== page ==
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Tesla’s net income multiplies tenfold from last year

Tesla’s second-quarter earnings were released on Monday, and the company exceeded expectations and grew by ten times from last year. After-hours, the stock gained around 2%.

The company’s (GAAP) net income for the quarter two was $1.14 billion, the first time it has crossed $1 billion. Net income was $104 million in the previous quarter.


Photo Credit- TechBrunch

Sales of regulatory credits accounted for just $354 million, or approximately 3.5 percent, of total automotive revenue of $10.21 billion. This is a lower credit number than any of the prior four quarters.

Gross margins in the automotive industry were 28.4 percent, greater than in any of the previous four quarters.

During the quarter ending June 30, 2021, Tesla reported 201,250 electric car deliveries and 206,421 total vehicle deliveries (its closest estimate to sales).

The company’s energy division, which includes solar photovoltaics and energy storage systems for homes, companies, and utilities, generated $801 million in sales, up more than 60% over the previous quarter.

Deduction in Energy Units

While Tesla does not reveal how many energy storage units it sells each quarter, CEO Elon Musk recently stated in court that the firm will only be able to build 30,000 to 35,000 units at most during the current quarter, blaming the delay on chip shortages.

In addition, Tesla reported $951 million in income from services and other sources. The firm currently has 598 shops and service centres, as well as a 1,091-vehicle mobile service fleet, which is up merely 34% from a year ago. In comparison, car deliveries increased by 121 percent year over year.

Cash Position

The company’s cash position fell 5% from the previous quarter to $16.23 billion. The drop was “driven primarily by $1.6 billion in net debt and financing leasing repayments, slightly offset by $619 million in free cash flow,” according to the company’s results statement.

Tesla’s accounts payable, or the money it owes suppliers and other service providers, increased by 13.7 percent to $7.56 billion in the third quarter.

Backlash from China

Tesla experienced a backlash from Chinese consumers, recalls in China and the United States, and delayed delivery of the high-performance version of its flagship sedan, the Model S Plaid, during the quarter, among other obstacles.

Cyber Truck and Battery Cells

Institutional and retail investors wanted to know when Tesla expects to start commercial production of its Cybertruck and bespoke battery cells, as well as how the firm would deal with persistent component shortages and increased raw material costs, which Musk has previously lamented.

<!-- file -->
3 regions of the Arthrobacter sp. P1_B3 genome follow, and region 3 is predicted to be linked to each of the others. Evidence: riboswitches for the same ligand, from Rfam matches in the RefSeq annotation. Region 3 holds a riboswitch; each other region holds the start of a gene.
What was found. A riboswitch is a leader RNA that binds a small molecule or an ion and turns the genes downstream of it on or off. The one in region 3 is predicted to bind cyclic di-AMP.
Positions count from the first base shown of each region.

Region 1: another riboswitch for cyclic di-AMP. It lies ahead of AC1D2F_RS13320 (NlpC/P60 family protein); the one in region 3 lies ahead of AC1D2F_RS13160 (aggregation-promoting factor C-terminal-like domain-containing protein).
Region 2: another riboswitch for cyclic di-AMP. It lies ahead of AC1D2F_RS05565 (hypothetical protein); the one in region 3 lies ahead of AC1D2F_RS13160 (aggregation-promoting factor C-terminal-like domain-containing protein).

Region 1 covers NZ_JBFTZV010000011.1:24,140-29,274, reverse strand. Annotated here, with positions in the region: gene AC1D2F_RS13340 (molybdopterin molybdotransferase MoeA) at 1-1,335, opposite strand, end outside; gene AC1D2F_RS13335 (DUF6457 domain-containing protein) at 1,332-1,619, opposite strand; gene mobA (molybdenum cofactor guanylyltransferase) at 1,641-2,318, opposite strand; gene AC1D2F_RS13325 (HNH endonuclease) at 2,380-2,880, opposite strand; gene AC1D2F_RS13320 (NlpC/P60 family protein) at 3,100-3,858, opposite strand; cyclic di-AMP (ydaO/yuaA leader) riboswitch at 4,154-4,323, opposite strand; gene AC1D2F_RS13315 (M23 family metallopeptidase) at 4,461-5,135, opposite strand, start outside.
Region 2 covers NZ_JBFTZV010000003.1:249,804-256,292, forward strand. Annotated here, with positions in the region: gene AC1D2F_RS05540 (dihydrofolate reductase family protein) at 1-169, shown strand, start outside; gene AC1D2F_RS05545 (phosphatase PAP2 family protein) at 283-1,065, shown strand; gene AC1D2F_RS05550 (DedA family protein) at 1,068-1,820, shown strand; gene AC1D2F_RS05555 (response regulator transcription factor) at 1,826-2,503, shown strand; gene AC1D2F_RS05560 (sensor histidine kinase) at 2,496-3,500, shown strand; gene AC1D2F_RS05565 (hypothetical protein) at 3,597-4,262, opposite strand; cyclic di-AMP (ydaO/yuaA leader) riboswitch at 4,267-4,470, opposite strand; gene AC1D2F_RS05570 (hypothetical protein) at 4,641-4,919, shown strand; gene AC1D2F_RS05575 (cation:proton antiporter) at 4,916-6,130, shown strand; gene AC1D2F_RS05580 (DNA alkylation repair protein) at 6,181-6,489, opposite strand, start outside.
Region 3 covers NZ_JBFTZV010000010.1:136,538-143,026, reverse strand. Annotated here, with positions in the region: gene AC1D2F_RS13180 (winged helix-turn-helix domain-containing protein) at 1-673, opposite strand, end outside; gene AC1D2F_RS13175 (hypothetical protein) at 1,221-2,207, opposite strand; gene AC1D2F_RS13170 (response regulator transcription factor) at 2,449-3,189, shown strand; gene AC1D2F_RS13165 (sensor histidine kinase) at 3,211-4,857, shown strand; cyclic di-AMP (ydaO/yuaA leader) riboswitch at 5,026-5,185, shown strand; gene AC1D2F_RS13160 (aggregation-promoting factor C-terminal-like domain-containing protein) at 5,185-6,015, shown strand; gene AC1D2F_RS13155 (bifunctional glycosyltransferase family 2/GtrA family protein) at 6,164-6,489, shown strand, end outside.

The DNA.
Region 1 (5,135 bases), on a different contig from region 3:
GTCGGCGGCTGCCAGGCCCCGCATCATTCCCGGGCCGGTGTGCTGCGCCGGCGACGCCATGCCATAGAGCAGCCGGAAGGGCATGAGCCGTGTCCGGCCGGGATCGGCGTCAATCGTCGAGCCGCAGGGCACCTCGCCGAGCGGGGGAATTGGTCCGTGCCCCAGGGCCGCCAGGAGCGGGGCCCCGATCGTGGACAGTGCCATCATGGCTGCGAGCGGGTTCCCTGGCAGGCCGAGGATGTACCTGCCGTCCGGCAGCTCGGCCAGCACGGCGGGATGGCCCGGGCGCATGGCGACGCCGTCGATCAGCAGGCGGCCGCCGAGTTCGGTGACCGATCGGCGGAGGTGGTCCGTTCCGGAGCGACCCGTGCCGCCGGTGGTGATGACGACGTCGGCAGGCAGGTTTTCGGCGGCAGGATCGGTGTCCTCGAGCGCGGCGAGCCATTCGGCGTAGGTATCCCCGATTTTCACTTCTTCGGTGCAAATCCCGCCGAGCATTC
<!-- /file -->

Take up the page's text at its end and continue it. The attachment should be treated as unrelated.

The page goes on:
Cybertruck manufacturing will begin at Tesla’s new factory in Texas by the end of 2021, according to Tesla Vice President of Vehicle Engineering Lars Moravy. Musk stressed that this will be a limited-run car at first, and that ramping up manufacturing to a large number will be difficult owing to the vehicle’s unique design. Tesla stated in its shareholder presentation that manufacturing of the Cybertruck will follow that of the Model Y in Texas.

Musk on regulating Airbags and supply chain difficulties

Musk said on Monday’s shareholder call that procuring enough modules that regulate the airbags and seatbelts in Tesla vehicles was a “huge problem this quarter.” The company’s manufacturing in both Fremont, California, and Shanghai was hampered by a scarcity of supplies.

Many Tesla enthusiasts also wonder why the company doesn’t just build its own semiconductors to prevent shortages. He stated that Tesla will work with suppliers to resolve supply chain concerns.


Tesla has curtailed its manufacturing of Powerwalls, and its Megapack battery systems for use at power stations are sold out until the end of next year, Musk said, because the firm utilises many of the same semiconductors and battery cells in automobiles as it does in energy storage devices.

Musk stated Tesla will “overshoot” on cell supply for automobiles as a method to handle supply chain difficulties for both cars and energy storage goods, and that any surplus would be routed to producing Powerwalls and Megapacks.

Drivers of non-Tesla electric vehicles will be able to use Tesla’s Supercharger DC fast-charging facilities. The company’s objective, according to Musk and Drew Baglino, senior vice president of powertrain and energy engineering, is to extend its charging network to the point that drivers will not have to wait longer to charge their vehicles on the road.



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